BIMA MILVIK Purwanti _ Emerging Wealth Health Index

Press Release

LeapFrog Investments launches Emerging Wealth and Health Index

  • Survey unearths attitudes of emerging consumers across eight major markets
  • Identifies 56 insights on access to healthcare and financial services
  • Results show digitally enabled consumers “more optimistic” about future, more likely to seek healthcare services

London, UK: LeapFrog Investments (“LeapFrog”), the profit with purpose investment firm, today launched the inaugural Emerging Wealth and Health Index.

LeapFrog surveyed nearly 4,000 low-income consumers across eight markets – India, Indonesia, Vietnam, Bangladesh, Egypt, Ghana, Kenya, and Nigeria – that are home to around 30% of the world’s population.  The survey covers the rapidly-evolving consumption habits of low-and-middle-income people specifically, including the technologies they use, barriers that stop them accessing what they want, and their experiences of accessing wealth and health services. The breadth of the survey permits a 90 per cent confidence level and just 5 per cent margin of error on its findings.

The Emerging Wealth and Health Index found a wide variability between countries in terms of overall financial contentment and financial outlook, but strikingly, respondents in all eight markets share a highly optimistic view of their financial future.

Dr Andy Kuper, Founder and CEO of LeapFrog, said: “The 2022 Emerging Wealth and Health Index offers some striking insights. Emerging consumers are acutely aware of their lack of access to the essential services they need to rise into economic security. In their millions, they are actively gravitating to offerings that are easier to use, cheaper, and of better quality. The current high rates of exclusion and informality point to the enormous potential for reliable health and wealth companies to meet that immense and intense demand, filling critical gaps in these countries and driving economic growth. Our hope is that this data and the 56 insights we have distilled help others to serve emerging consumers – and build the next generation of scalable and deeply impactful health and wealth companies.”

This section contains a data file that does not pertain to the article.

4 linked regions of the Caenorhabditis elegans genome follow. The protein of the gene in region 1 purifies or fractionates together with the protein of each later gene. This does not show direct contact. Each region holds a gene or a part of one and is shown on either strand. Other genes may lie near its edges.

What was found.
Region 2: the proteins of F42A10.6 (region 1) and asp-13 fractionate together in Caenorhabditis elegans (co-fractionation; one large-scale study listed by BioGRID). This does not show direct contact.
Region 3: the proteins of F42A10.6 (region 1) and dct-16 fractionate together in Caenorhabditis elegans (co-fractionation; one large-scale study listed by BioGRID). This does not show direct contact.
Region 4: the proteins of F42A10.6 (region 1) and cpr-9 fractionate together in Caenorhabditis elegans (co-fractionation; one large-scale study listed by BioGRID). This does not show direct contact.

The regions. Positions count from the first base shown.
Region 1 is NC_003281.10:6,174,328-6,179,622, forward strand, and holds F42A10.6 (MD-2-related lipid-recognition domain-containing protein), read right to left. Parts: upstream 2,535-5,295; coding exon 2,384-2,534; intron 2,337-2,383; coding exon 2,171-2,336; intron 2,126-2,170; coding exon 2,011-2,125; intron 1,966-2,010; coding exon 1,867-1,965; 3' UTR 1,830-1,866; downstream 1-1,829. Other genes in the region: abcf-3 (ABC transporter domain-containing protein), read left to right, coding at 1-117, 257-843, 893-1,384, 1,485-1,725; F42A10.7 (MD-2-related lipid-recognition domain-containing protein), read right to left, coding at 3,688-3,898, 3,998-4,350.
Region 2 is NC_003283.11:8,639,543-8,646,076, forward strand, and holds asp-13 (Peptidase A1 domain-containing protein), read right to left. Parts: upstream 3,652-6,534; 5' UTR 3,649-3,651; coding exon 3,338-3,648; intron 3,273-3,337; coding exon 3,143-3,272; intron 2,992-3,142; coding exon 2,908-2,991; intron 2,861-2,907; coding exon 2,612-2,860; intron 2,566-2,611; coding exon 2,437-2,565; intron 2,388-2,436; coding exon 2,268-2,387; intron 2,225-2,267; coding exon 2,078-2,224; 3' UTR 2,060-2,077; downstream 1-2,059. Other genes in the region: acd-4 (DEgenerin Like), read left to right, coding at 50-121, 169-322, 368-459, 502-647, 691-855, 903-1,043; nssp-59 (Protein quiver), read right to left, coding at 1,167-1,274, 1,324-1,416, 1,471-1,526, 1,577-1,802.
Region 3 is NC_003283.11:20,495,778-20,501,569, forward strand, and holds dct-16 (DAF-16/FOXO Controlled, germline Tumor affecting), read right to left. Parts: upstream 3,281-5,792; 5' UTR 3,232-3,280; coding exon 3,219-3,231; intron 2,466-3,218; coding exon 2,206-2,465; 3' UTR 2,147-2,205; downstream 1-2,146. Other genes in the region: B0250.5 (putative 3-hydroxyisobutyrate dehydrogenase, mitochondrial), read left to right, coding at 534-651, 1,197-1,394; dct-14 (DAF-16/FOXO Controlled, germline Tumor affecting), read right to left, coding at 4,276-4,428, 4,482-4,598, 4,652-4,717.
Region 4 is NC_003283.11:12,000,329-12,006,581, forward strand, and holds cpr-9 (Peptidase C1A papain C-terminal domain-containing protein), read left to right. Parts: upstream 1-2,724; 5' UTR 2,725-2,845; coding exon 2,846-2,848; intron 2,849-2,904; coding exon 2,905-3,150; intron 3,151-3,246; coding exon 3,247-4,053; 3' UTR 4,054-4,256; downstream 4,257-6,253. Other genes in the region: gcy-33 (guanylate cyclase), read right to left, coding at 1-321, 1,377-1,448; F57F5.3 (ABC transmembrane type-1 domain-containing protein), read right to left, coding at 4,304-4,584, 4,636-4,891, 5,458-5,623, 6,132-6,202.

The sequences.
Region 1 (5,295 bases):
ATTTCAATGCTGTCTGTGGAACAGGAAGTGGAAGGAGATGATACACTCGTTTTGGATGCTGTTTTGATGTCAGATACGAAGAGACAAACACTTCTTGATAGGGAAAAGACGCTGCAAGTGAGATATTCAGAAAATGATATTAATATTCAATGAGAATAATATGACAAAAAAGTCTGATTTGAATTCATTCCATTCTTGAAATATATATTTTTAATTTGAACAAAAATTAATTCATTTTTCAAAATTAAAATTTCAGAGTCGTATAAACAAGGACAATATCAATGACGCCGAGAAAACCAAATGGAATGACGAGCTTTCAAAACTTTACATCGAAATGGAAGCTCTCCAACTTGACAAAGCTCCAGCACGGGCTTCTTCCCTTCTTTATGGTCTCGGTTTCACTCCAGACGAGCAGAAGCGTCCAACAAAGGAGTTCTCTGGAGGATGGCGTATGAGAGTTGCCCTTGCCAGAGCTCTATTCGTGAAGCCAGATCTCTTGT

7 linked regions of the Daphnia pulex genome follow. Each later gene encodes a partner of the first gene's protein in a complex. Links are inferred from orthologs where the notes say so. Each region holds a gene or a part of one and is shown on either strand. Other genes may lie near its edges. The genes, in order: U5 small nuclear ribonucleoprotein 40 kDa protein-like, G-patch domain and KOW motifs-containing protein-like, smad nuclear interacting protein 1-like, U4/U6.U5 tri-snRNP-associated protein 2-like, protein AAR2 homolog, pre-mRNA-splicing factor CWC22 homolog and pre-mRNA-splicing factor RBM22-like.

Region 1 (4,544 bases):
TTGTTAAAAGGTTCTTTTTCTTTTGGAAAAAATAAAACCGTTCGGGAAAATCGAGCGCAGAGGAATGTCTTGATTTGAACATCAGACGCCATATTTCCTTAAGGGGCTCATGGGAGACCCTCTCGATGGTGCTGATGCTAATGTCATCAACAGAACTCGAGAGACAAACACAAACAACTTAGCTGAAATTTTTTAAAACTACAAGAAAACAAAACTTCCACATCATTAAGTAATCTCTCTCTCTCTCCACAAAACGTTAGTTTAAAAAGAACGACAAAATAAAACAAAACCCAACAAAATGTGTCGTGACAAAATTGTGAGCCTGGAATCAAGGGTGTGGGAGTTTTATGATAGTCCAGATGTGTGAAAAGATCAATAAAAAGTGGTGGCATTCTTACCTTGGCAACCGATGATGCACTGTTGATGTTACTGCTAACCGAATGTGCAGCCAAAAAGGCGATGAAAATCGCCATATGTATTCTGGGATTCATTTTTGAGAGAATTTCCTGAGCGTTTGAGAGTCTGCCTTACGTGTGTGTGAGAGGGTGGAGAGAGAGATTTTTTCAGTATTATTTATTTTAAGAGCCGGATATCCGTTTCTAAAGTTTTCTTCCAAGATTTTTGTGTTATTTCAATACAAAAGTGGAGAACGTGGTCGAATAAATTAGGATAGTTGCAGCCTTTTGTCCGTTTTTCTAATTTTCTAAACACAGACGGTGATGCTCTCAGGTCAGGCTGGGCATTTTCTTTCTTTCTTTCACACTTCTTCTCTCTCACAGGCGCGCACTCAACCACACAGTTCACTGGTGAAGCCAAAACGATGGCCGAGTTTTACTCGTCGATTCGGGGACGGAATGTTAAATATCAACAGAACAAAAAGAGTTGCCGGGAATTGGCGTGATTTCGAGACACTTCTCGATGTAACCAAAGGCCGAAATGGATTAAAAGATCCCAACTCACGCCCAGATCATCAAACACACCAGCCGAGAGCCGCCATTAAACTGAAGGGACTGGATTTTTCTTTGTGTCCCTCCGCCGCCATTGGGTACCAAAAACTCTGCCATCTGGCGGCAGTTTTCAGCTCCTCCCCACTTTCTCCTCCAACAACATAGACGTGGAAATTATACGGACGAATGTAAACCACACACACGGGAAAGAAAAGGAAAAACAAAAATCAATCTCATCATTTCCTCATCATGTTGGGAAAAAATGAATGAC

Digitally enabled emerging consumers “more optimistic”

The data demonstrates a two-tiered economy for the digitally enabled versus the digitally excluded. Smartphones have become the dominant distribution method for many emerging market wealth and health products. Those who use a smartphone on a regular basis have much higher rates of access to insurance and banking, report greater reduction in stress due to their use of financial products, improved ability to cover household expenses, and improved capacity to save and plan ahead. The digitally enabled are also more optimistic: 84% of those who use smartphones have a positive outlook on their family’s financial future versus 73% for those who don’t use smartphones. Digital inclusion also supports greater spending momentum, and those who use smartphones have more appetite to expand their use of financial services, especially for insurance and savings or investment products.


Large gaps in the penetration and quality of health and wealth products

Global growth markets continue to face huge gaps in the penetration and quality of health and wealth products. The Index found that, on average, a high proportion of respondents in these markets (41%) report inability to access financial products in the last 12 months, a significant barrier to achieving financial security. (For most countries, the product that respondents most desire to access but could not is credit, but in Indonesia it is insurance.) Around 2 in 3 respondents faced some difficulty accessing the financial services they needed, either because costs were too high, they didn’t meet application criteria, or they didn’t have required documentation. Most respondents go to friends and family for financial advice rather than financial institutions or online resources.